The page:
Taken from: The ADVOCATE (Feb. 21, 1995)
to order a copy of this backissue go to www.advocate.com

With more gay and lesbian authors successfully launching their writing careers in gay and mainstream book publishing, certain long-term warriors in the battle for visibility emerge. Editor Michael Denneny and book agent Chadofte Sheedy have made careers out of shepherding gay voices into print Aiding the cause, occasionally a successful author such as Clive Barker takes a deep breath and lets the world know he's gay.
Prolific author-director
Clive Barker comes out

By Charles lsherwood

I think as gay people have more space to dream," says Clive Barker, aptly sitting among the lush fruits of his perfervid imaginings. The monstrous popularity of the British writer's horror novels Imajica, The Thief of Always, Cabal, Weaveworld, The Damnation Game, The Great and Secret Show, and his latest book, Everville, the sequel to Secret Show has, ironically, landed him squarely in cheerful Beverly Hills, 90210. His Spanish-style Los Angeles house crawls down a steep slope, and like a creature from one of his books, it's mutating: Barker has purchased the house next door and plans to join the two.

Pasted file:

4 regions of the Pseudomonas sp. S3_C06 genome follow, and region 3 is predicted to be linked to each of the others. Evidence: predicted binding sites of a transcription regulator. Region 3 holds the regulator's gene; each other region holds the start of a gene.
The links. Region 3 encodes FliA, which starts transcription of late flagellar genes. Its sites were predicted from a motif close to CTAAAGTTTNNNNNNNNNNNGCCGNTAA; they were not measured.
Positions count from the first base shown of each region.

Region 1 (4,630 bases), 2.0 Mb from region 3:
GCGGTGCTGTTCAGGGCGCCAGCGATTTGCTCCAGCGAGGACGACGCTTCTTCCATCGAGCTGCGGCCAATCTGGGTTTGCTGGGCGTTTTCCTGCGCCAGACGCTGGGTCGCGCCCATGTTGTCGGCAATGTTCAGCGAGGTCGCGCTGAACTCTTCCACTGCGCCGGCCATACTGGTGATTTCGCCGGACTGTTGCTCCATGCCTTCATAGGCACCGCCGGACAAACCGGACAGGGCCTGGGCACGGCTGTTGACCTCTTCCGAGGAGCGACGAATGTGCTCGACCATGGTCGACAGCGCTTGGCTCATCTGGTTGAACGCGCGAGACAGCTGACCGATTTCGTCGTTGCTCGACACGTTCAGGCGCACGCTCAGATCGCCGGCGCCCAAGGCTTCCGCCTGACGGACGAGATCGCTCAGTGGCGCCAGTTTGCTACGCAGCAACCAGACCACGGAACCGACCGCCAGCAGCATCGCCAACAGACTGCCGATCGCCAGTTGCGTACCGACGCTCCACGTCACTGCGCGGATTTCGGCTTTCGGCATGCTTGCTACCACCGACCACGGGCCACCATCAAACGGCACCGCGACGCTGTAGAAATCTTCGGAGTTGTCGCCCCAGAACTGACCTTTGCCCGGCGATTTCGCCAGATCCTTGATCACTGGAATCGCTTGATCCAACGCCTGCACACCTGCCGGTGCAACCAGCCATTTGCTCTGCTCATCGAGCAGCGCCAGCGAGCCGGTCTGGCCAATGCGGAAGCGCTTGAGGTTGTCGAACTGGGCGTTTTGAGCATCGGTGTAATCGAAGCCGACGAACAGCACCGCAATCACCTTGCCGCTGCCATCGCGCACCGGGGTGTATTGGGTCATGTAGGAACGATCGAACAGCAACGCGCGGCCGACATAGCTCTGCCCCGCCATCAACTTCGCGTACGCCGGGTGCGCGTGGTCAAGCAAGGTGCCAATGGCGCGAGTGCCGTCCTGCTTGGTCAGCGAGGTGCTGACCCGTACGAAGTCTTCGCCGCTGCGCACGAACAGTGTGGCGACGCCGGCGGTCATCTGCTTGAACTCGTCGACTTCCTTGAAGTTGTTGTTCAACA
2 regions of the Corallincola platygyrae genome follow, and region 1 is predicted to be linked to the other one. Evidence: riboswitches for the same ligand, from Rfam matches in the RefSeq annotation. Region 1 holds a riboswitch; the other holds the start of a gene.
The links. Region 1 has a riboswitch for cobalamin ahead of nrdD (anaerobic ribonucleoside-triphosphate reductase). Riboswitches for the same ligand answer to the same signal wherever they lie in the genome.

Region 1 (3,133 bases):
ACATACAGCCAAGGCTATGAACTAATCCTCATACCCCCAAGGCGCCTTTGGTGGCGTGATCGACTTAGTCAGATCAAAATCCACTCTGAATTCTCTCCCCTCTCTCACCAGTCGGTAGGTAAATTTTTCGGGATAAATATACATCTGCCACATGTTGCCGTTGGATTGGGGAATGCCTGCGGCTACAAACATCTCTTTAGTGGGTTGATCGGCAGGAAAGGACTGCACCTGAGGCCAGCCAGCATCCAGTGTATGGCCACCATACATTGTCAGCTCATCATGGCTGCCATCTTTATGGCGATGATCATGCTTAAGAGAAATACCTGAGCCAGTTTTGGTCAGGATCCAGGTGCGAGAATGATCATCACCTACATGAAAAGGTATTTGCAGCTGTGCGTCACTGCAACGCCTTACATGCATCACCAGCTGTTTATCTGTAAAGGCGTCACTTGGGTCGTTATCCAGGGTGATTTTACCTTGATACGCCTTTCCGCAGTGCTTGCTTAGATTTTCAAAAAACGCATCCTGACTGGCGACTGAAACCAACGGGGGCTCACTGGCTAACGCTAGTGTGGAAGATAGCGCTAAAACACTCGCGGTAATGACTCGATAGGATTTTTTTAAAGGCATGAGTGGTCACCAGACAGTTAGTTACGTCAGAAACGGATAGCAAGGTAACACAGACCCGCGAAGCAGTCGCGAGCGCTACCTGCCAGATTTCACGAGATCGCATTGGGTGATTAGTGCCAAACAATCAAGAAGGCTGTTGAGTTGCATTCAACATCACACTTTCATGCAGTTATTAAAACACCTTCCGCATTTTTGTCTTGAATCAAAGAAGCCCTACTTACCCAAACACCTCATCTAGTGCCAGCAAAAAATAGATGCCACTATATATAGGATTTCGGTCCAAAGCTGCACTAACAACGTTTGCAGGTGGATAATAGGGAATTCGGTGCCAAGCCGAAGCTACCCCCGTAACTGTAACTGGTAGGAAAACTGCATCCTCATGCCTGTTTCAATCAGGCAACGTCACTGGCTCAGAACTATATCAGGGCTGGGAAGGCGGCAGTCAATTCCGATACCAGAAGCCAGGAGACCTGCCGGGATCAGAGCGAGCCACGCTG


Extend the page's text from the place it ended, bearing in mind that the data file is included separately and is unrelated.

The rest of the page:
But Barker doesn't spend much time at home, figuratively speaking; when he's writing he spends ten hours a day exploring the intangible realms of his novels. "I think there is a gay sensibility," he says, trying to get at the dark roots that link his prodigious imaginative output and his sexuality. "It's shaped by social circumstances, by how different our lives are from the lives of straight people. I don't have the constraints of a family or children to educate and bring up. I am released from social imperatives that are laid down by society, by our parents."

"I'm free, if you will, to invent myself freer, anyway," he continues. "I have more time to dream. And I maybe have more necessity to dream as well. Because in that liberation, that freedom from structure, lies the possibility of nothing happening: being in a void that you have to fill with parties and poppers, which is a trap that some gay men fall into. If we have nothing to do but service our own pleasure because society has taught us that's all we're worth and we're exiled from positions of authority from which we could actually shape society then we just become hedonists. Eventually, despite how great it may look on Saturday night, come Monday morning there's just purposelessness."